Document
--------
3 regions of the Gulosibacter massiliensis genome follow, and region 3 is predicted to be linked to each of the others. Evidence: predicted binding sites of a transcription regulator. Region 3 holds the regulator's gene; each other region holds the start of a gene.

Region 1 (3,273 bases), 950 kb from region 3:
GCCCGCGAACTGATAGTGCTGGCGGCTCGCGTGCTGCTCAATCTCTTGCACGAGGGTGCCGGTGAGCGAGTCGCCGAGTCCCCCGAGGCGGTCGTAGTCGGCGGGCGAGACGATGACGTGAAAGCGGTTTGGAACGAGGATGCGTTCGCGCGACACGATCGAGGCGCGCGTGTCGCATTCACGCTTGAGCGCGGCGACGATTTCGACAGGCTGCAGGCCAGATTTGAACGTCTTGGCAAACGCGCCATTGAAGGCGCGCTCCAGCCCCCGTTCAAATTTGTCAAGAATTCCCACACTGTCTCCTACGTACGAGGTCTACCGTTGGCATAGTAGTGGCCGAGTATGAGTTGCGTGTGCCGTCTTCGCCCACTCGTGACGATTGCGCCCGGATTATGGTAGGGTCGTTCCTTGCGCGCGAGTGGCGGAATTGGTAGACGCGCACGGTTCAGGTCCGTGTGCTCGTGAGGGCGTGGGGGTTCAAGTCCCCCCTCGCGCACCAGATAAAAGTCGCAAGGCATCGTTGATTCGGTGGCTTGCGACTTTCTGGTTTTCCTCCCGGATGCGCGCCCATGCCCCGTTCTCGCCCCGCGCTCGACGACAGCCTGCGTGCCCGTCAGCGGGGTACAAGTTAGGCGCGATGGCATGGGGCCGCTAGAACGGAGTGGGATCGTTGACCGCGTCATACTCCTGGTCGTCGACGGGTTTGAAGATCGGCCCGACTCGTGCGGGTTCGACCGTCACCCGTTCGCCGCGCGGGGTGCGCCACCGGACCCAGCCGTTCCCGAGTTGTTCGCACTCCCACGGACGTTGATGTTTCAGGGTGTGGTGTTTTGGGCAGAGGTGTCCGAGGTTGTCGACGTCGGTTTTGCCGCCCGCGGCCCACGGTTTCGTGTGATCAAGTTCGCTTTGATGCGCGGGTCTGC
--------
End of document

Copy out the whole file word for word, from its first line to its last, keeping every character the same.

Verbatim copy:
3 regions of the Gulosibacter massiliensis genome follow, and region 3 is predicted to be linked to each of the others. Evidence: predicted binding sites of a transcription regulator. Region 3 holds the regulator's gene; each other region holds the start of a gene.

Region 1 (3,273 bases), 950 kb from region 3:
GCCCGCGAACTGATAGTGCTGGCGGCTCGCGTGCTGCTCAATCTCTTGCACGAGGGTGCCGGTGAGCGAGTCGCCGAGTCCCCCGAGGCGGTCGTAGTCGGCGGGCGAGACGATGACGTGAAAGCGGTTTGGAACGAGGATGCGTTCGCGCGACACGATCGAGGCGCGCGTGTCGCATTCACGCTTGAGCGCGGCGACGATTTCGACAGGCTGCAGGCCAGATTTGAACGTCTTGGCAAACGCGCCATTGAAGGCGCGCTCCAGCCCCCGTTCAAATTTGTCAAGAATTCCCACACTGTCTCCTACGTACGAGGTCTACCGTTGGCATAGTAGTGGCCGAGTATGAGTTGCGTGTGCCGTCTTCGCCCACTCGTGACGATTGCGCCCGGATTATGGTAGGGTCGTTCCTTGCGCGCGAGTGGCGGAATTGGTAGACGCGCACGGTTCAGGTCCGTGTGCTCGTGAGGGCGTGGGGGTTCAAGTCCCCCCTCGCGCACCAGATAAAAGTCGCAAGGCATCGTTGATTCGGTGGCTTGCGACTTTCTGGTTTTCCTCCCGGATGCGCGCCCATGCCCCGTTCTCGCCCCGCGCTCGACGACAGCCTGCGTGCCCGTCAGCGGGGTACAAGTTAGGCGCGATGGCATGGGGCCGCTAGAACGGAGTGGGATCGTTGACCGCGTCATACTCCTGGTCGTCGACGGGTTTGAAGATCGGCCCGACTCGTGCGGGTTCGACCGTCACCCGTTCGCCGCGCGGGGTGCGCCACCGGACCCAGCCGTTCCCGAGTTGTTCGCACTCCCACGGACGTTGATGTTTCAGGGTGTGGTGTTTTGGGCAGAGGTGTCCGAGGTTGTCGACGTCGGTTTTGCCGCCCGCGGCCCACGGTTTCGTGTGATCAAGTTCGCTTTGATGCGCGGGTCTGC